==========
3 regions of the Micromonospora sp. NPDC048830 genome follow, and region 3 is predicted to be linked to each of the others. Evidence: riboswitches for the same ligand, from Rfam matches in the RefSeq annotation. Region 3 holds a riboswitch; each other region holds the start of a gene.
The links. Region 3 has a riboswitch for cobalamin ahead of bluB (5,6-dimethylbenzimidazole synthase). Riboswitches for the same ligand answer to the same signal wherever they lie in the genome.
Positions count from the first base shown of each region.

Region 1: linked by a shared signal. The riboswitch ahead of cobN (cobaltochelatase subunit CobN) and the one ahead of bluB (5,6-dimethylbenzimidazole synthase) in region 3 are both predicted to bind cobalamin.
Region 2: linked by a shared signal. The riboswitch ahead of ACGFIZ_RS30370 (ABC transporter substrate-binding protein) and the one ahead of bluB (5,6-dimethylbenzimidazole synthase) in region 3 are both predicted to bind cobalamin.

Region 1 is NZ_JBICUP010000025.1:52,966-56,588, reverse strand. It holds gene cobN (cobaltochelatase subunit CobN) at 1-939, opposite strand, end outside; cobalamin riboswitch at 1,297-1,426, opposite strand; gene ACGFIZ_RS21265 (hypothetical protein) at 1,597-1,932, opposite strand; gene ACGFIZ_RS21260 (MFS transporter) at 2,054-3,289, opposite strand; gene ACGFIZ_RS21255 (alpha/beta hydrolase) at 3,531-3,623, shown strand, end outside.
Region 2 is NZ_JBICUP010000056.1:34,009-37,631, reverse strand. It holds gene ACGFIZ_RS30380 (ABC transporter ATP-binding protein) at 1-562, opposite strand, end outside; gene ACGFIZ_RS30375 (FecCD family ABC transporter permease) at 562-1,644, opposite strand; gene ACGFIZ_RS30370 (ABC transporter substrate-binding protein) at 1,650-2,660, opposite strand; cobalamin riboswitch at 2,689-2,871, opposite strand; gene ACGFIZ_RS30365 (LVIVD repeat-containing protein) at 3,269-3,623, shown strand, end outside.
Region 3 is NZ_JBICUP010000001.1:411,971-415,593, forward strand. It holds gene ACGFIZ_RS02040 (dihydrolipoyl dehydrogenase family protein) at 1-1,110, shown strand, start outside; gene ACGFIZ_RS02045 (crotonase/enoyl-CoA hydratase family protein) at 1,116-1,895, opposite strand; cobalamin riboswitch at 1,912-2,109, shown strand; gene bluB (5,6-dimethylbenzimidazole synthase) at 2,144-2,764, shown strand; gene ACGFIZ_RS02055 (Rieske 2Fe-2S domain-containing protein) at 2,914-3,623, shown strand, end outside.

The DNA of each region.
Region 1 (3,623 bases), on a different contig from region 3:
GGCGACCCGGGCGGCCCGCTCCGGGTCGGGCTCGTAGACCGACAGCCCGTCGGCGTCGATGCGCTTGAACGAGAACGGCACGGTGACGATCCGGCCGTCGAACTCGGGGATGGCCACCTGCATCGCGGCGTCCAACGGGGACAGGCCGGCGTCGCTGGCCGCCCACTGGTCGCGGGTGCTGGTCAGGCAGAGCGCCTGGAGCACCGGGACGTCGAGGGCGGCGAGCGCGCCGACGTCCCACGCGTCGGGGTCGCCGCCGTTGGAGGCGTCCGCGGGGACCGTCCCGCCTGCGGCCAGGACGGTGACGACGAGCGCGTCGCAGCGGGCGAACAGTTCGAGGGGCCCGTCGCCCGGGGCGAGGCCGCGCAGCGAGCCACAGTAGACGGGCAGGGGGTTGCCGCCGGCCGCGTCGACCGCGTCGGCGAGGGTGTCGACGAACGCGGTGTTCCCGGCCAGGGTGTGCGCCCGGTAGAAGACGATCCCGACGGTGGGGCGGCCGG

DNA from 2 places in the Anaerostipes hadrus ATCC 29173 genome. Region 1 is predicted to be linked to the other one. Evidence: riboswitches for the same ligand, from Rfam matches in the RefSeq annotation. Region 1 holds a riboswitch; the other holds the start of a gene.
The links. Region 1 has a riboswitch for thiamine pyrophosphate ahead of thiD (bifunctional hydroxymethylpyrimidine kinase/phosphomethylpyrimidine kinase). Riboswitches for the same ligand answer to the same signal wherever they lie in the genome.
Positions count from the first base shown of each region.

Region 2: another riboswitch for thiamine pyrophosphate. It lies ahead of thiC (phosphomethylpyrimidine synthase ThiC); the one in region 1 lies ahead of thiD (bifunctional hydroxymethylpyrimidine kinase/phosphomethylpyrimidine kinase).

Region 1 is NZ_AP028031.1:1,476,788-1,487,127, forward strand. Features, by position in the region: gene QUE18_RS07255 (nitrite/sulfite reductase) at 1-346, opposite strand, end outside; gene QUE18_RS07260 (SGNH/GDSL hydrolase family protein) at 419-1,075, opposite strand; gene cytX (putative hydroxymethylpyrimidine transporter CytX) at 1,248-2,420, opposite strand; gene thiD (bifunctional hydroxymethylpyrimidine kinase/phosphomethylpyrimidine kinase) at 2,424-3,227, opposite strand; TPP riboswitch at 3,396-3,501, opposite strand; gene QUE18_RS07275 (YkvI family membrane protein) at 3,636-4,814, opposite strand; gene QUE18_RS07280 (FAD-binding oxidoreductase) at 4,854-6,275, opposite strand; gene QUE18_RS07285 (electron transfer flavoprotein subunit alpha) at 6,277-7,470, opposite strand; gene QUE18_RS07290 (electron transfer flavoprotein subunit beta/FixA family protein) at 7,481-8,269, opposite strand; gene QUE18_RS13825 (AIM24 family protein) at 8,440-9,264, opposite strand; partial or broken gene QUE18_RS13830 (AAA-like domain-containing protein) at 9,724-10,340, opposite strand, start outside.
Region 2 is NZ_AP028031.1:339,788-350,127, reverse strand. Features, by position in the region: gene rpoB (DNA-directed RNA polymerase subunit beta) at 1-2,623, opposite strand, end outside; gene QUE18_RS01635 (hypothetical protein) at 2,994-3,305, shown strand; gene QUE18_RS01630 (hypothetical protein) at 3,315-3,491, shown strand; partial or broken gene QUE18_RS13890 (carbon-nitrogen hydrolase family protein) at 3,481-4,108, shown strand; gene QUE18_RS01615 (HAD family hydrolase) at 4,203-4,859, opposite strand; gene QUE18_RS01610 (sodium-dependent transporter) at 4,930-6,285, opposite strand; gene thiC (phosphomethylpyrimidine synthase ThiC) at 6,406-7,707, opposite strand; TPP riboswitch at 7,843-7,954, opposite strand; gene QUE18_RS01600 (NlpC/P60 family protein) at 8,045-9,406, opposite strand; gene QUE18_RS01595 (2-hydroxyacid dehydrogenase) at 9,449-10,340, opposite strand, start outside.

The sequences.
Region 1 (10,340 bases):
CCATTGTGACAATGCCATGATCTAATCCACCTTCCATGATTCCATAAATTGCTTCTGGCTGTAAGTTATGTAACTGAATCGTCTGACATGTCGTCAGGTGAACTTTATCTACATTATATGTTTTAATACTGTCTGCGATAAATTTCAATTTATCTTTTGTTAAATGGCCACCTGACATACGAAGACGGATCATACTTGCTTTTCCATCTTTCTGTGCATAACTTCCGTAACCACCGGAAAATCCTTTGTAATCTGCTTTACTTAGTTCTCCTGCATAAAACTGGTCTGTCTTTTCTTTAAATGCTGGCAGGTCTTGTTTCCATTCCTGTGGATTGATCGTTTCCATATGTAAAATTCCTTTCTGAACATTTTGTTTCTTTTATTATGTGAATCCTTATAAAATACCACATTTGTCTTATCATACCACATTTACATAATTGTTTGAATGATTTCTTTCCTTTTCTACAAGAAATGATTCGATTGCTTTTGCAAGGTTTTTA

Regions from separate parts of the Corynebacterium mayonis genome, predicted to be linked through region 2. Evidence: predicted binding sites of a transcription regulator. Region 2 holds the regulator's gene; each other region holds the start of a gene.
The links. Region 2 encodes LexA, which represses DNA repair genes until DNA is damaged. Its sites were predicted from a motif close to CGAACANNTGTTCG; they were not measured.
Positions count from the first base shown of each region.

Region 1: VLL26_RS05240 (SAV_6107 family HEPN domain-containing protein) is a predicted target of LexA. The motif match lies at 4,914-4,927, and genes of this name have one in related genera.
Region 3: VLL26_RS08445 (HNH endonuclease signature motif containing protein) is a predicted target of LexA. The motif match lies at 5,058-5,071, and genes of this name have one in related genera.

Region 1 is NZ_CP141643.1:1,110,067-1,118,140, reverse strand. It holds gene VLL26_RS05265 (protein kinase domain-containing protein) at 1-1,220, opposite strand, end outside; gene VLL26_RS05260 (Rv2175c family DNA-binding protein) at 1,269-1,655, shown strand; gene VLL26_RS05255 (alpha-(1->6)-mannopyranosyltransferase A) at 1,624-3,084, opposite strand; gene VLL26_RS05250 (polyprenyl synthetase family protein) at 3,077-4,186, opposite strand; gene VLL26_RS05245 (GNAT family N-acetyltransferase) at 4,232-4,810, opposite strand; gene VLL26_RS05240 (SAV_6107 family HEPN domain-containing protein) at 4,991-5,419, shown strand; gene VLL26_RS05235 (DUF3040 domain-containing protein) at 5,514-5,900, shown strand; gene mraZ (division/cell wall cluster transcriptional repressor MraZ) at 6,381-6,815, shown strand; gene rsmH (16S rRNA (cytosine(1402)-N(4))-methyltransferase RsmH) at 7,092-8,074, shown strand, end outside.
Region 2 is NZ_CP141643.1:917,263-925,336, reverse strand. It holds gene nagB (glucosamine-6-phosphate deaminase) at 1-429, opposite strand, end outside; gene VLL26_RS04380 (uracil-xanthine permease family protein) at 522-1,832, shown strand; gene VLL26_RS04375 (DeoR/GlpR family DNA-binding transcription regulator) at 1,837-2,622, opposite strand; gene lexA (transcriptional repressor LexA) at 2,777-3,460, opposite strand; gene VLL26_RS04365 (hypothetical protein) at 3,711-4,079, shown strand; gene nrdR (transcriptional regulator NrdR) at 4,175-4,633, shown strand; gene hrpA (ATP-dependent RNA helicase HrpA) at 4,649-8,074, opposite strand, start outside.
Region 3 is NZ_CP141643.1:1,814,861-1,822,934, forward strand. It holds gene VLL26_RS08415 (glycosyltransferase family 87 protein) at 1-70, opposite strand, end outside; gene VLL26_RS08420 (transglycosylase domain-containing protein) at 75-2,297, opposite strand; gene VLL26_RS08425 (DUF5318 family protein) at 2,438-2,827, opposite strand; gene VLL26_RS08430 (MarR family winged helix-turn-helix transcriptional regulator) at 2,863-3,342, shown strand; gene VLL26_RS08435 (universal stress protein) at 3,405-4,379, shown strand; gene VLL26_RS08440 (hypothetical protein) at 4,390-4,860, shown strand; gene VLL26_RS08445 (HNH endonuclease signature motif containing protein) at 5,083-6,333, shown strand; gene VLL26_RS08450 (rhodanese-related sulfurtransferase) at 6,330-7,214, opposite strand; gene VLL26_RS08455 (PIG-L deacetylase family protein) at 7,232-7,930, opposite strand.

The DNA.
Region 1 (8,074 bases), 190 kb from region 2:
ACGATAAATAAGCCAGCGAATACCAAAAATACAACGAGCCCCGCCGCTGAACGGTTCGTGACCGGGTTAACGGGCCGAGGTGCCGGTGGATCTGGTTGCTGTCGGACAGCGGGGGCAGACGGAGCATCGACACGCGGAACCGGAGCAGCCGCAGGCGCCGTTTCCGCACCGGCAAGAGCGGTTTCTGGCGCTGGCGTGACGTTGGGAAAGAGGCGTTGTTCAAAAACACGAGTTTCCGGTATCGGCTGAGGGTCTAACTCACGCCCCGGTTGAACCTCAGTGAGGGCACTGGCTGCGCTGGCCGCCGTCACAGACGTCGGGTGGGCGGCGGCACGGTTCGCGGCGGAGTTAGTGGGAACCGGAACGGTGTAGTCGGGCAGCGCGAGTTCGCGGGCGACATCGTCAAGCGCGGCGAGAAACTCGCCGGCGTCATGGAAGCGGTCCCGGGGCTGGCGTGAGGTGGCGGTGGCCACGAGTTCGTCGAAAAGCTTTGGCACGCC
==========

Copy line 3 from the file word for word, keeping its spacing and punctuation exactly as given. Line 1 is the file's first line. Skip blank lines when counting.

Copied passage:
Positions count from the first base shown of each region.